Secrets to increasing a photo’s size and still have it look good
Show me an old family photo and I’m usually scanning it and zooming in to take a look around at all the little details in the photo. In my Heritage September Monthly Class, I worked with several pretty tiny photos that I had scanned with my iPhone camera and was able to enlarge with success.
If you took my class, you might remember me talking about my great-grandfather, Reuben Clouse? He was the young boy that is found living in the 1880 Federal Census without his family in DeKalb County, Indiana as a boarder at the young age of twelve. At this point, his family was all still living at their home in Ohio. I lamented that I have been searching in hopes of locating a photo of him along with his family.
Anyone that has been around me long enough, knows that I kind of have a passion for searching. Not so much in searching for lost keys or socks, but more in the area of searching to put together a bigger picture when it comes to family history stories. I know… that was a lame beginning, but it is the honest truth.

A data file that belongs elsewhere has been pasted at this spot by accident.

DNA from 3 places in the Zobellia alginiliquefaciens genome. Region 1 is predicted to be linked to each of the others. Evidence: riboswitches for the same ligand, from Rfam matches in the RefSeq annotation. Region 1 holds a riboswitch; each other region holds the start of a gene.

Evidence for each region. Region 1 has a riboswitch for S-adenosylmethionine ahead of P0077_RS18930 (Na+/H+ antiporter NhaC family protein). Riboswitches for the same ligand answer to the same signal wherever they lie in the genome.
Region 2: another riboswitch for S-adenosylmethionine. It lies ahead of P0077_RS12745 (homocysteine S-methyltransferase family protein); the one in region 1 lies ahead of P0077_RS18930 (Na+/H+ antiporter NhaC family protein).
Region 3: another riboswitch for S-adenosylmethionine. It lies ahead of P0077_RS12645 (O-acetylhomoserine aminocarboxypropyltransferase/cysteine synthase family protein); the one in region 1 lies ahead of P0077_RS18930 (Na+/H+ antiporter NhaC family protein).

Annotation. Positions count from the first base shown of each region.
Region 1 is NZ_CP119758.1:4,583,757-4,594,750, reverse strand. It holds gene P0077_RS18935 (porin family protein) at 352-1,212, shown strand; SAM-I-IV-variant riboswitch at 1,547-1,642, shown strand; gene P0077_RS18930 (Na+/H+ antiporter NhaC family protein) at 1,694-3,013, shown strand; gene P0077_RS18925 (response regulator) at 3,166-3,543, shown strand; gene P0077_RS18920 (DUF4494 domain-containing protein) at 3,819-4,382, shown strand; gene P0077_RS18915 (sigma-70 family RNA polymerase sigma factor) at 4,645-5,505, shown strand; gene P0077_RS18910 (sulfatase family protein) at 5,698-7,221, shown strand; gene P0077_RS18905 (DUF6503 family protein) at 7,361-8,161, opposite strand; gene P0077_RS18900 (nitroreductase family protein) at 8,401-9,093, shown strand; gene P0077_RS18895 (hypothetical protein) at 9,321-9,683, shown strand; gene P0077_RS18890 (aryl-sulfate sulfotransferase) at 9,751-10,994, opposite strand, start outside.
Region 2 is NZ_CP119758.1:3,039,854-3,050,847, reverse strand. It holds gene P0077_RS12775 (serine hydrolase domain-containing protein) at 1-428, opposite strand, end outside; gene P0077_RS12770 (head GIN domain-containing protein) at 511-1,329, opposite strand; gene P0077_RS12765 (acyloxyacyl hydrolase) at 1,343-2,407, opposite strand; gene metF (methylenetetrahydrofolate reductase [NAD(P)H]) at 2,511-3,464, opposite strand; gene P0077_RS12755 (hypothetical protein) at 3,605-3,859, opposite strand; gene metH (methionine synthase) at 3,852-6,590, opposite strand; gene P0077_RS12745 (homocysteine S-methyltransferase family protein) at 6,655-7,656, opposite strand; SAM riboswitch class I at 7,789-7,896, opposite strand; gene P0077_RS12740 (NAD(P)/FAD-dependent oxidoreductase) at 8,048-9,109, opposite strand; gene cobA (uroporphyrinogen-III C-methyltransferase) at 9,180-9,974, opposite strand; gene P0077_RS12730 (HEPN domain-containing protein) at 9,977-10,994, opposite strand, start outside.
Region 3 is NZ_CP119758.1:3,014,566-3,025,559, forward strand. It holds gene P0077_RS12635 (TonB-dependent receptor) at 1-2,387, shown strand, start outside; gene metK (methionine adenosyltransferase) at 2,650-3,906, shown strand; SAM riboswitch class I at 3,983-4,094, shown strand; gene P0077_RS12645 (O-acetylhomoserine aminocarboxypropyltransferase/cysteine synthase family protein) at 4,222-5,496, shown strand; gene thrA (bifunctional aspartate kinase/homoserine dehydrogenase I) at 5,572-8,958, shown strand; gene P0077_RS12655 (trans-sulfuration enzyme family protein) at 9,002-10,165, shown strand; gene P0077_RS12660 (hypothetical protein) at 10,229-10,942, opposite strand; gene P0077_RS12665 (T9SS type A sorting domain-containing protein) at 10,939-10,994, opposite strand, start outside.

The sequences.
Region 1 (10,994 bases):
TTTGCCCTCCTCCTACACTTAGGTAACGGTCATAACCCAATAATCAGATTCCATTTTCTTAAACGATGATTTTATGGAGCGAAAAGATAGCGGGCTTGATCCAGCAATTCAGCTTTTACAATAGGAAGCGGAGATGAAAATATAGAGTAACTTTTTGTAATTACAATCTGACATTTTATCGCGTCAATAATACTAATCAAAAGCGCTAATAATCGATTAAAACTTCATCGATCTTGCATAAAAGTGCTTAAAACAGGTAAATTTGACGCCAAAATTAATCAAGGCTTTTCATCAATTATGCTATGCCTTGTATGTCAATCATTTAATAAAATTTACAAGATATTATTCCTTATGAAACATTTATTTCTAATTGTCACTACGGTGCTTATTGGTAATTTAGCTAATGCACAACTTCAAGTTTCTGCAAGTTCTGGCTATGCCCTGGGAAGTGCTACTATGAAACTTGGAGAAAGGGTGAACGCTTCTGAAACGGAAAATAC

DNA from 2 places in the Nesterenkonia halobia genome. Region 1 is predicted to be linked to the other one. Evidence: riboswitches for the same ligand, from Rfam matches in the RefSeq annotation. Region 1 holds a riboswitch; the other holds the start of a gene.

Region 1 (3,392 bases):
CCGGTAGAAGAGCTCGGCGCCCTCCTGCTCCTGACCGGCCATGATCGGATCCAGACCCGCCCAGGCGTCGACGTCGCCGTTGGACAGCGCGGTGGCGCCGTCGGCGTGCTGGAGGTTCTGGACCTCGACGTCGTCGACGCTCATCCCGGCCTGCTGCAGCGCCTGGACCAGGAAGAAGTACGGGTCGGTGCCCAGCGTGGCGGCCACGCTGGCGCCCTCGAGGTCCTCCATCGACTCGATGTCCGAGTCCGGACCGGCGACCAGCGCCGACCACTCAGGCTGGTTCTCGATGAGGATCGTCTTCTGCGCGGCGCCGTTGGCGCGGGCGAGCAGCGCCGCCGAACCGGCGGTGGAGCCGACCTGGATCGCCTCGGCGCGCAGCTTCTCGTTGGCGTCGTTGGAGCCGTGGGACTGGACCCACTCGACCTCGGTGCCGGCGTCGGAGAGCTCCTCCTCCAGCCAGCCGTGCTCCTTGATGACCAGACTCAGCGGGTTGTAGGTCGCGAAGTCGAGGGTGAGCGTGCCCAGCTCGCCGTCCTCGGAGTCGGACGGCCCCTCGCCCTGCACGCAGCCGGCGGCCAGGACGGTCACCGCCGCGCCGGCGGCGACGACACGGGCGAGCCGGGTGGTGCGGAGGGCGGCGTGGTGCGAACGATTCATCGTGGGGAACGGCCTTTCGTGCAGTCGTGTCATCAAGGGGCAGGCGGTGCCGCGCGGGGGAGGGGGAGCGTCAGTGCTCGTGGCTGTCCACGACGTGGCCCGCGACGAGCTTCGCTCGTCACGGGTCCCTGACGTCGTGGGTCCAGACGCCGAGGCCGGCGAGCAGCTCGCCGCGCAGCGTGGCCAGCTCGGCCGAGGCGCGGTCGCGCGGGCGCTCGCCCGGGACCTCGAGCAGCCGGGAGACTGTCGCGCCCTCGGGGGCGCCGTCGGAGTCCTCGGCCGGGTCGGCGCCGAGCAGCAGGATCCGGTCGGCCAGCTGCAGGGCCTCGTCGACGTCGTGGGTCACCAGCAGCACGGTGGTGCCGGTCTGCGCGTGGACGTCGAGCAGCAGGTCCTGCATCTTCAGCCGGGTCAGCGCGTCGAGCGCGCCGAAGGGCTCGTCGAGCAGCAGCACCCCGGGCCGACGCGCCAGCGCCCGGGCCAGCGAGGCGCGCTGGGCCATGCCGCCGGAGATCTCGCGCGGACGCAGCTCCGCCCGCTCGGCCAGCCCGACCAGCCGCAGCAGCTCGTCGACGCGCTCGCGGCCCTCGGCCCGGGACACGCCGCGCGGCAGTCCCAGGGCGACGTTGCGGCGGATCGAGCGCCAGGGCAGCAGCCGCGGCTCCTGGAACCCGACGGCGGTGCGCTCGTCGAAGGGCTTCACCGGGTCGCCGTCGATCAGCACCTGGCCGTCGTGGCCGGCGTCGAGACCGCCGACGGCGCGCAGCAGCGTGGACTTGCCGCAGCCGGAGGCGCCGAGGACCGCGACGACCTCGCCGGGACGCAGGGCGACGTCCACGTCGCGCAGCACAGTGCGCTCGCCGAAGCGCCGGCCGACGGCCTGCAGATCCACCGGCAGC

Did someone say fun?
When I heard that Google, my first place to search, had added a feature that could search by images, I knew that my explorations had just gotten a little more fun. Say for instance, that you wanted to see if you could locate a photo of a Civil War unit online to try and get a date for the photo. Of course, you could simply type in the name of the unit and see the results, but somehow the magic really happens when you simply drag and drop your photo right into Google Images and let it do its thing. Really…
Bringing an online class together is a huge task, but when it involves not only my passion for family history exploration but also my love for digital scrapbooking and photo restoration, then, hey… I’m all in. The fear of taking on such a large undertaking felt small compared to the fact that I knew that I had all the tools to actually pull it together. This was one of those times when I feel like I have been practicing for forever to bring something just like this to life and I just can’t thank Tiffany Tillman enough for gently nudging me along to bring “Heritage with Michele” to the Champions area of Scrapaneers.